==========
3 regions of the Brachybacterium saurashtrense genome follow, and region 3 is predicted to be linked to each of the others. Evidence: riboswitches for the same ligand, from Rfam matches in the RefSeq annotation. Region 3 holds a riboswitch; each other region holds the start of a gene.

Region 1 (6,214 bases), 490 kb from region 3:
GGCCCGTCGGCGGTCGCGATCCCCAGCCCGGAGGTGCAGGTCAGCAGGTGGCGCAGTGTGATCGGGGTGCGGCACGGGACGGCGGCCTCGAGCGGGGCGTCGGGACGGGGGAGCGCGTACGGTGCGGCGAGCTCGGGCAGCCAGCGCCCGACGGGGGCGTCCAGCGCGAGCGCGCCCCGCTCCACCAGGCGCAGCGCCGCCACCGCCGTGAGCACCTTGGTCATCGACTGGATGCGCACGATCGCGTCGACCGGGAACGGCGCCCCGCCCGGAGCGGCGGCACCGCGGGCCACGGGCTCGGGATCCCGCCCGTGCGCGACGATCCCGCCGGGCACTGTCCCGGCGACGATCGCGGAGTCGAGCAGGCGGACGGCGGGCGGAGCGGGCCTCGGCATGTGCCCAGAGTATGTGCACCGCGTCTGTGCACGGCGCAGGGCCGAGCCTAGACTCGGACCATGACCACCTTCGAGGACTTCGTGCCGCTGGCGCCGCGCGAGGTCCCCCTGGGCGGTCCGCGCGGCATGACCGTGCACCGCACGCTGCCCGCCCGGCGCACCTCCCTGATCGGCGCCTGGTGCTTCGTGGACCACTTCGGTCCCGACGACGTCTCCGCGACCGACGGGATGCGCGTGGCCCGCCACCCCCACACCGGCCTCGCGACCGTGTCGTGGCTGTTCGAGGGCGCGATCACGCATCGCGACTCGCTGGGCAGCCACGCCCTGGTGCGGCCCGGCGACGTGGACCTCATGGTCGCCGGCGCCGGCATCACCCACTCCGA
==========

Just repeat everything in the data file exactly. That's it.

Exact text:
3 regions of the Brachybacterium saurashtrense genome follow, and region 3 is predicted to be linked to each of the others. Evidence: riboswitches for the same ligand, from Rfam matches in the RefSeq annotation. Region 3 holds a riboswitch; each other region holds the start of a gene.

Region 1 (6,214 bases), 490 kb from region 3:
GGCCCGTCGGCGGTCGCGATCCCCAGCCCGGAGGTGCAGGTCAGCAGGTGGCGCAGTGTGATCGGGGTGCGGCACGGGACGGCGGCCTCGAGCGGGGCGTCGGGACGGGGGAGCGCGTACGGTGCGGCGAGCTCGGGCAGCCAGCGCCCGACGGGGGCGTCCAGCGCGAGCGCGCCCCGCTCCACCAGGCGCAGCGCCGCCACCGCCGTGAGCACCTTGGTCATCGACTGGATGCGCACGATCGCGTCGACCGGGAACGGCGCCCCGCCCGGAGCGGCGGCACCGCGGGCCACGGGCTCGGGATCCCGCCCGTGCGCGACGATCCCGCCGGGCACTGTCCCGGCGACGATCGCGGAGTCGAGCAGGCGGACGGCGGGCGGAGCGGGCCTCGGCATGTGCCCAGAGTATGTGCACCGCGTCTGTGCACGGCGCAGGGCCGAGCCTAGACTCGGACCATGACCACCTTCGAGGACTTCGTGCCGCTGGCGCCGCGCGAGGTCCCCCTGGGCGGTCCGCGCGGCATGACCGTGCACCGCACGCTGCCCGCCCGGCGCACCTCCCTGATCGGCGCCTGGTGCTTCGTGGACCACTTCGGTCCCGACGACGTCTCCGCGACCGACGGGATGCGCGTGGCCCGCCACCCCCACACCGGCCTCGCGACCGTGTCGTGGCTGTTCGAGGGCGCGATCACGCATCGCGACTCGCTGGGCAGCCACGCCCTGGTGCGGCCCGGCGACGTGGACCTCATGGTCGCCGGCGCCGGCATCACCCACTCCGA